As someone with a programming background, here's a fundamental thing about the Cycles node tree I've been thinking about. Let's say you have a node setup like this:

enter image description here

Here we have two computationally intensive shaders, called "Gigantic Shader A" and "Gigantic Shader B", and a Mix Shader is used to switch between them using some black-and-white mask.

In programming terms, this setup can be thought of as an if-else construct, with shader A and B being the two execution branches of the if-else construct.

Now, in basically every sane programming language, the two if-else branches are evaluated "lazily", meaning that either only the first branch or only the second branch is evaluated, depending on whether the if condition evaluates to true or false.

So here are my questions:

(1) Does Cycles have this lazy evaluation optimization as well? More specifically, is Cycles smart enough to figure out that if Fac=0 or Fac=1 in the above Mix Shader, it can completely ignore either shader B or shader A?

(2) If Cycles does have this optimization, then is it also true that the node tree is actually evaluated from right to left, starting at the Material Output node, and not from left to right, as one would naively assume? Because I can't think of any other way to implement lazy evaluation than going from right to left.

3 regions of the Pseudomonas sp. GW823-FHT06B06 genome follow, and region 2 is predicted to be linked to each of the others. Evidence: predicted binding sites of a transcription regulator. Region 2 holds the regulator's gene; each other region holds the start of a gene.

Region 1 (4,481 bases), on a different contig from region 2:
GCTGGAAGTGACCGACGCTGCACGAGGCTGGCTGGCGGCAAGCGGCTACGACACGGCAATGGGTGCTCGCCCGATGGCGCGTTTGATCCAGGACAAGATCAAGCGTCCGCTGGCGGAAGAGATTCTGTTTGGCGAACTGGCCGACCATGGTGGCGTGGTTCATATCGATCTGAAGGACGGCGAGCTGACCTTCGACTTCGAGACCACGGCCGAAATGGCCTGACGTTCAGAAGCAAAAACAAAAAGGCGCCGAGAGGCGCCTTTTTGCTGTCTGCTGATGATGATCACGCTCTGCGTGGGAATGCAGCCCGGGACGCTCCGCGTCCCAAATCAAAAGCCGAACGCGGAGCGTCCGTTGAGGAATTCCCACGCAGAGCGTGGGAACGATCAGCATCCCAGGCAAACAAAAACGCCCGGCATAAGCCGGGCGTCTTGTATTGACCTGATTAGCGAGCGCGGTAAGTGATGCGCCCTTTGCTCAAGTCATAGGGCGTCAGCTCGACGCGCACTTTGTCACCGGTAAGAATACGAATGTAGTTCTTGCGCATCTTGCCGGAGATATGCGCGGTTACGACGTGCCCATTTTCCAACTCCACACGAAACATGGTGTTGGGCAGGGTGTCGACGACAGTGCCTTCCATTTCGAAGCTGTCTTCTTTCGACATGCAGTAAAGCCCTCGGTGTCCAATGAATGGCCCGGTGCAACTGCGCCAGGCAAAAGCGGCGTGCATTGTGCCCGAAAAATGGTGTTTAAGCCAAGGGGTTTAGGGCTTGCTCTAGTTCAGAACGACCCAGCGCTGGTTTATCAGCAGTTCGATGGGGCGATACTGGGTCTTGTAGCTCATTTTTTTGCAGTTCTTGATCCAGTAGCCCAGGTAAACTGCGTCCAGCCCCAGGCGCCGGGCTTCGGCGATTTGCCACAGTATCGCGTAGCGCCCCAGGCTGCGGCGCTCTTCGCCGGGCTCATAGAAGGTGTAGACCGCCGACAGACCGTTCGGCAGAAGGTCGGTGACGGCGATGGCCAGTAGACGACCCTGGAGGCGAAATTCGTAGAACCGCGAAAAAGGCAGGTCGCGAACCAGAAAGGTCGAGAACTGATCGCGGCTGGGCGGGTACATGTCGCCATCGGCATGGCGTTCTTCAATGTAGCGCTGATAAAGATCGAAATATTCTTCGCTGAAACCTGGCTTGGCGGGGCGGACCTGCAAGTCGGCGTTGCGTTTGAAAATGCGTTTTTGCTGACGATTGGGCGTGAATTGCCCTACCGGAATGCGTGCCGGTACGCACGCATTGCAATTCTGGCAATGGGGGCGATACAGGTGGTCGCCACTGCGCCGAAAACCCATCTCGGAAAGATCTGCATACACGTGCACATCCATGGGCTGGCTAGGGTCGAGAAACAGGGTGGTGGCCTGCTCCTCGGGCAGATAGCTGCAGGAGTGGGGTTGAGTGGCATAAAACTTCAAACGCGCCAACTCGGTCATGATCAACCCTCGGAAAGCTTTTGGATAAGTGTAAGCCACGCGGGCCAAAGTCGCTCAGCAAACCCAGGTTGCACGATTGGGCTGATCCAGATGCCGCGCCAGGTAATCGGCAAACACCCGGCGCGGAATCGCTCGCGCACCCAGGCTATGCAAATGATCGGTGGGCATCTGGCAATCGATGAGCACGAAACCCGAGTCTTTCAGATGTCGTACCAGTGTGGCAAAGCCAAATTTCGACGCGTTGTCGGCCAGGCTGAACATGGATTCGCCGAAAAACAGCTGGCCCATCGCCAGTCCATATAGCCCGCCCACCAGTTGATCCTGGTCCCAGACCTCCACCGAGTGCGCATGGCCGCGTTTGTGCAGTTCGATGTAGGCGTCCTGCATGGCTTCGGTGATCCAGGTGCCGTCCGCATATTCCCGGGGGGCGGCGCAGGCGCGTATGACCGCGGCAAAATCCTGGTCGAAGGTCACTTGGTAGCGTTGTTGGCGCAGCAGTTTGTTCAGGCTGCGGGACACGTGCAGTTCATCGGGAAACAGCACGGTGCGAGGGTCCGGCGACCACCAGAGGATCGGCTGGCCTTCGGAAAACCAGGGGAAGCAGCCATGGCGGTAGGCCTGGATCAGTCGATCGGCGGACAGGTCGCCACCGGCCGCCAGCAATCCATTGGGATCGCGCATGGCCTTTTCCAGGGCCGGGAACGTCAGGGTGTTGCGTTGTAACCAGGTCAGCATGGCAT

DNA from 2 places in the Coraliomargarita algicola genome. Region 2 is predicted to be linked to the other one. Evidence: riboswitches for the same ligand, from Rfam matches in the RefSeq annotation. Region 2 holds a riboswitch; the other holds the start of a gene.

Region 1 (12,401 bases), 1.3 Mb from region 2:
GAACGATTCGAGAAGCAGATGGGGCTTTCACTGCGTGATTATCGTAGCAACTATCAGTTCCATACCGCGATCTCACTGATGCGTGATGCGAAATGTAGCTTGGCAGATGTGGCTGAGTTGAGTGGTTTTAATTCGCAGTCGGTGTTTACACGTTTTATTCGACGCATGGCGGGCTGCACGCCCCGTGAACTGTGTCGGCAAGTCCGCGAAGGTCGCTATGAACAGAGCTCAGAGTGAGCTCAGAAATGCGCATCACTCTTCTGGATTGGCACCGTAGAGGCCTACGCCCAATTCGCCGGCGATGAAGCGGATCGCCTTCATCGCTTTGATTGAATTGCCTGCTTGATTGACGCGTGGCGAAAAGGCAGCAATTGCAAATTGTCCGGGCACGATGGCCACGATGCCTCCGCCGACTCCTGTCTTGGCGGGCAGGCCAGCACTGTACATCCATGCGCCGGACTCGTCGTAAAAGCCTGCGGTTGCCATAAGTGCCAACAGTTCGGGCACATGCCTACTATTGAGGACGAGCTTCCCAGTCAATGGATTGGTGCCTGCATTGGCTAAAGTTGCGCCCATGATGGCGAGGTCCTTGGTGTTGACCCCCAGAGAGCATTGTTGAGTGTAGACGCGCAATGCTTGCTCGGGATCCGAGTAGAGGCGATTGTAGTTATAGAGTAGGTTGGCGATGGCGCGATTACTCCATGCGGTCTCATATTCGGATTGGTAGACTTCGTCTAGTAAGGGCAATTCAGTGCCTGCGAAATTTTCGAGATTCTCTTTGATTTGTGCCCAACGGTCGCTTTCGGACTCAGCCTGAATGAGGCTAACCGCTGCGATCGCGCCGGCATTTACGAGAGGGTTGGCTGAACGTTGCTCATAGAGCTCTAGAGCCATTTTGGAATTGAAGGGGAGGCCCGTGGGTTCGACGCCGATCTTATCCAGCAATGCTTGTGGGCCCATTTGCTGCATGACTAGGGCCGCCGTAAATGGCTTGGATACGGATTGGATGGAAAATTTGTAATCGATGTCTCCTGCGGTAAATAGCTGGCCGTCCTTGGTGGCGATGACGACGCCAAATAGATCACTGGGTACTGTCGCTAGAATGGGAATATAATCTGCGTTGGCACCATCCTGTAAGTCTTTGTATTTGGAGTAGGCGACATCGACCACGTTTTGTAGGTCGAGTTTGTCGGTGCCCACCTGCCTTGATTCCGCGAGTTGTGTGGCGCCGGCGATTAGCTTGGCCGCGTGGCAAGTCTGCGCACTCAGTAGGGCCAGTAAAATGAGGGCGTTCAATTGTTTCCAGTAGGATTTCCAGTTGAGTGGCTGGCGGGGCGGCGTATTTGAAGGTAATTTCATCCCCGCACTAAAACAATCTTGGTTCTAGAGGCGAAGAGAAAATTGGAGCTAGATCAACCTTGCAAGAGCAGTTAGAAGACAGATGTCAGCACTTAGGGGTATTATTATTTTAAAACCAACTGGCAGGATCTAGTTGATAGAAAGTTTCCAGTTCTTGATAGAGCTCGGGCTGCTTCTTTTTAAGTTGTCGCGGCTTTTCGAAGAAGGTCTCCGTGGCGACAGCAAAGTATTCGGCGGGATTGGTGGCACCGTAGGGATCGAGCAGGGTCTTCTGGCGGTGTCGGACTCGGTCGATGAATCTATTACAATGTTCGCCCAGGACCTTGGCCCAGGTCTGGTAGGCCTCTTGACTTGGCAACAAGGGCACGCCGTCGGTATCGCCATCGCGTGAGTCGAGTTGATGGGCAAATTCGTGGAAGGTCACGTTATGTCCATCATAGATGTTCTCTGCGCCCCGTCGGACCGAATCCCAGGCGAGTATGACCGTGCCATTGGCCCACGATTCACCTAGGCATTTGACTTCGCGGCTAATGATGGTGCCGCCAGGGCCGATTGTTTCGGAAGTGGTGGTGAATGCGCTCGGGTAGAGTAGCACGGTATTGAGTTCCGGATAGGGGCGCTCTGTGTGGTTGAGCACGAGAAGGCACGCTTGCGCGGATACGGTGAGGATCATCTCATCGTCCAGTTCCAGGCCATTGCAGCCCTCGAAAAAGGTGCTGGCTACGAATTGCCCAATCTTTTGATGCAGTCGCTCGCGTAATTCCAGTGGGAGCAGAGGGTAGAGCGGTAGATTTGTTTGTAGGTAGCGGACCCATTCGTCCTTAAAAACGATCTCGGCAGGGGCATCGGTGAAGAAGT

1 Answer 1


When executing shaders, a special optimization is applied to Mix Shader nodes. If Factor evaluates to 0 or 1, any nodes that are only reachable via the unused branch of the mix are not evaluated.

Taken from this page:


This page also describes how the node tree is evaluated.

  • $\begingroup$ Hmm... the page only mentions the Mix Shader under Run-Time Optimizations. So I guess there's no such optimization for the MixRGB node, which can also be used for if-else branching? :-/ $\endgroup$ Oct 5, 2018 at 8:22
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    $\begingroup$ @Nam-QuangTran It works with MixRGB node the same. Pls read the link zzubnik provided. $\endgroup$ Oct 5, 2018 at 9:50
  • $\begingroup$ @Jaroslav Jerryno Novotny: I've read the page, and the MixRGB node is indeed mentioned there, but only under "Node Optimizations". This means, in my interpretation, that the MixRGB node is only optimized during the compile-time tree simplication step, not during run-time, unlike the Mix Shader node. Either that, or the run-time section of the documentation is incomplete. $\endgroup$ Oct 5, 2018 at 10:08
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    $\begingroup$ @Nam-QuangTran The tree is evaluated and optimized before every frame that renders. The MixRGB node would change values in single frame time-frame only when motion-blur sub-sampling. I'd have to check the source code or test to see if there is a difference in sub-sampling, I doubt it. Maybe it's only the documentation wording like you say. $\endgroup$ Oct 5, 2018 at 11:06

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